• Be under the Patriot Act: Under the Patriot Act, dealers who sell more than $50,000 in precious stones, gems, and jewelry are required to maintain an anti–money laundering (AML) program and conduct appropriate due diligence, including fully identifying business partners and monitoring transactions.
  • Disclose information about the specific location: where the diamonds are produced
  • Disclose the treatment that was required:It’s no secret that an overwhelming majority of lab-grown diamonds are treated by either electron irradiation or high-pressure, high-temperature (HPHT). (UPDATE: Some commenters disagree with the phrase “overwhelming majority.”)
  • Disclose whether some stones in a piece are natural: Some consumers clearly prefer man-made gems. They shouldn’t buy mined diamonds believing they are lab-grown, and vice versa.

But What About the Environment?

There is a common misconception that lab made diamonds are more eco-friendly. You see in order for a lab made diamonds to be created, it actually involves more chemicals and electricity consumption and is worse for the environment than those that are naturally occurring. Not to mention unregulated laborers. This topic rarely touches on the other side- the communities in Africa that heavily rely on the diamond business for their wellbeing - it is often their family business. “Tens of millions of people rely on the diamond industry for income, among them the poorest people on earth trying to make an honest living. There are an estimated 1.5 million artisanal miners digging for diamonds in Africa, and they support another 7 million people with their earnings. Advocating synthetics as an ethical substitute for natural diamonds threatens the livelihood of those diggers.” (Rapaport)

Ethically Sourced Only

At La Bijouterie, we never work with conflict diamonds. We strictly work with ethically sourced GIA certified diamonds, and you will receive a GIA certificate and appraisal with your jewel. We’ve worked in the diamond wholesale business for generations and only work with trusted and ethical sources.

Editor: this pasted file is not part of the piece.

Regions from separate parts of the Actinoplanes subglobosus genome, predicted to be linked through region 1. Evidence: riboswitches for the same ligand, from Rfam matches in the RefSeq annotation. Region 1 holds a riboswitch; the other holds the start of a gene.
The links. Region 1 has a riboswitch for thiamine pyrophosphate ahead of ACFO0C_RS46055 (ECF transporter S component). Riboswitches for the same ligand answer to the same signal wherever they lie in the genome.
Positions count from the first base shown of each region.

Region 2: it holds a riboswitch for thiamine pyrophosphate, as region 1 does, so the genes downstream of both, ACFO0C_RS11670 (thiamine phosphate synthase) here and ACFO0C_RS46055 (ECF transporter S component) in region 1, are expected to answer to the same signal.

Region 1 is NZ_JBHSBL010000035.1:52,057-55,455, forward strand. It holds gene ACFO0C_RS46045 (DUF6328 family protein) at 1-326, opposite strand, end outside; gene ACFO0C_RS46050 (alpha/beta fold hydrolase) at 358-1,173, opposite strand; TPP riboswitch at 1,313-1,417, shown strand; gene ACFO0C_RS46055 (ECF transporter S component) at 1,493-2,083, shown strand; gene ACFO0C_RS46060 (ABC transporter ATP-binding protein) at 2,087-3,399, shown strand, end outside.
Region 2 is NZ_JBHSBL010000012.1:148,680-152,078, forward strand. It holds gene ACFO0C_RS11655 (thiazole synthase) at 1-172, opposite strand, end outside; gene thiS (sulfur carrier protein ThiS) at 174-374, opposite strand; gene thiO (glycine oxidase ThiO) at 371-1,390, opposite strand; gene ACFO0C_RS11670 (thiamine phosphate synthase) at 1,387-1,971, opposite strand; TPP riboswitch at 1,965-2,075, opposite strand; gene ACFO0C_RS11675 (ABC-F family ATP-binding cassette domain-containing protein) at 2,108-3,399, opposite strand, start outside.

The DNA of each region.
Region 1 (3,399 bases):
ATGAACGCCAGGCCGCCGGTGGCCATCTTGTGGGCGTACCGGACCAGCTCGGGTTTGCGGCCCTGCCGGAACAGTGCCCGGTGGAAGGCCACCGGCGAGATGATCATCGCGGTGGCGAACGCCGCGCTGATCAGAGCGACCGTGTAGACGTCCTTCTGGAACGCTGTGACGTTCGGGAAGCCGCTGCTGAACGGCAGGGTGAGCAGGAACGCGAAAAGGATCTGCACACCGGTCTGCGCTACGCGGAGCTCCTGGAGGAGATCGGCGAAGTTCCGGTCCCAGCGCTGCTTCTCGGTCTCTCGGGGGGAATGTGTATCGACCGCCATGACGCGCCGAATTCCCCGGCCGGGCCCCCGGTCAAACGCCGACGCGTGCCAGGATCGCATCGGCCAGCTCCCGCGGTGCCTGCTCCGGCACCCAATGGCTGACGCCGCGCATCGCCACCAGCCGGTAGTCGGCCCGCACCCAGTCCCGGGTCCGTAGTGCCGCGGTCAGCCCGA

If you are against buying diamonds, or perhaps a diamond is simply not in your repertoire of jewelry taste, then you may enjoy looking at a sapphire, emerald, ruby, or other colored diamond gems. We are happy to walk you through our selection of precious stones to help you find the one that speaks to you.

Closing Thoughts

At La Bijouterie, it has always been our primary goal to help customers start their journey to marriage with a wise diamond purchase- creating a tangible symbol of their love,  and a ring that makes sense financially. After generations in the diamond business, one thing is certain. If we cared more about our profit margins than our customers and our integrity, we would sell man-made diamonds, as the sell price to actual cost ratio is much greater than the profit made on the sale of a diamond. But this is not what our company values or what we’ve based our business model on, especially since we know a man-made diamond does not hold its value. As your personal jeweler, this is not a financial decision we would advise upon. Let it be known that we are not against man-made diamonds, but instead, are against their value, (or lack thereof). Read more about this topic.

Only a natural diamond has the rarity that supports its economic and emotional value. Consumers use diamonds as a symbol of love for that very reason. We all want to feel special, unique and rare, especially in our relationships, and a diamond communicates that message. (Rapaport)

~ LB